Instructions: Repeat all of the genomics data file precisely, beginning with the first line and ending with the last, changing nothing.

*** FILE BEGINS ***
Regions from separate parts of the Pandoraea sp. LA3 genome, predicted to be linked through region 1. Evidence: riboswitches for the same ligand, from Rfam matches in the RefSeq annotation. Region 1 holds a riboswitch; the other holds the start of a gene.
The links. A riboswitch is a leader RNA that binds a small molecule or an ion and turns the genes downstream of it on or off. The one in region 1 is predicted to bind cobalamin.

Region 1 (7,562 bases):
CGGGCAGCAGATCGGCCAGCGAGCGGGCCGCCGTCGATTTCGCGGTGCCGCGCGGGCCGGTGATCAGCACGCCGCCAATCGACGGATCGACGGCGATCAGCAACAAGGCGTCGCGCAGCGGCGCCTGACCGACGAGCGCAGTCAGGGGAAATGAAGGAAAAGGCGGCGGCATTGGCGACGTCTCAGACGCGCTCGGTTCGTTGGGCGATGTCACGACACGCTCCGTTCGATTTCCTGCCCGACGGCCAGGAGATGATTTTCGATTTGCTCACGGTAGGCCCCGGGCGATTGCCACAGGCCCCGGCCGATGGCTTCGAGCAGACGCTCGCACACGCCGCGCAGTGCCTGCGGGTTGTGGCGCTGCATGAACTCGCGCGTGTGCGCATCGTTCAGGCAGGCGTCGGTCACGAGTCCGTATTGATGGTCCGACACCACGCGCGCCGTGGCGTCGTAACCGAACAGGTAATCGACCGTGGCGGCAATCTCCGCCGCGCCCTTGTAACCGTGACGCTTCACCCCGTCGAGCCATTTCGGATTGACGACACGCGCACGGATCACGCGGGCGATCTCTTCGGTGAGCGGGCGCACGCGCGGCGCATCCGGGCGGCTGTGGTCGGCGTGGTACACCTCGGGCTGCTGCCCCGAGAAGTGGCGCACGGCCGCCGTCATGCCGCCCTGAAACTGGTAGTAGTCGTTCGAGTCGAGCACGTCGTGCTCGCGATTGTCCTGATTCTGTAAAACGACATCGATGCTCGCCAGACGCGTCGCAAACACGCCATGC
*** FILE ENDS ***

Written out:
Regions from separate parts of the Pandoraea sp. LA3 genome, predicted to be linked through region 1. Evidence: riboswitches for the same ligand, from Rfam matches in the RefSeq annotation. Region 1 holds a riboswitch; the other holds the start of a gene.
The links. A riboswitch is a leader RNA that binds a small molecule or an ion and turns the genes downstream of it on or off. The one in region 1 is predicted to bind cobalamin.

Region 1 (7,562 bases):
CGGGCAGCAGATCGGCCAGCGAGCGGGCCGCCGTCGATTTCGCGGTGCCGCGCGGGCCGGTGATCAGCACGCCGCCAATCGACGGATCGACGGCGATCAGCAACAAGGCGTCGCGCAGCGGCGCCTGACCGACGAGCGCAGTCAGGGGAAATGAAGGAAAAGGCGGCGGCATTGGCGACGTCTCAGACGCGCTCGGTTCGTTGGGCGATGTCACGACACGCTCCGTTCGATTTCCTGCCCGACGGCCAGGAGATGATTTTCGATTTGCTCACGGTAGGCCCCGGGCGATTGCCACAGGCCCCGGCCGATGGCTTCGAGCAGACGCTCGCACACGCCGCGCAGTGCCTGCGGGTTGTGGCGCTGCATGAACTCGCGCGTGTGCGCATCGTTCAGGCAGGCGTCGGTCACGAGTCCGTATTGATGGTCCGACACCACGCGCGCCGTGGCGTCGTAACCGAACAGGTAATCGACCGTGGCGGCAATCTCCGCCGCGCCCTTGTAACCGTGACGCTTCACCCCGTCGAGCCATTTCGGATTGACGACACGCGCACGGATCACGCGGGCGATCTCTTCGGTGAGCGGGCGCACGCGCGGCGCATCCGGGCGGCTGTGGTCGGCGTGGTACACCTCGGGCTGCTGCCCCGAGAAGTGGCGCACGGCCGCCGTCATGCCGCCCTGAAACTGGTAGTAGTCGTTCGAGTCGAGCACGTCGTGCTCGCGATTGTCCTGATTCTGTAAAACGACATCGATGCTCGCCAGACGCGTCGCAAACACGCCATGC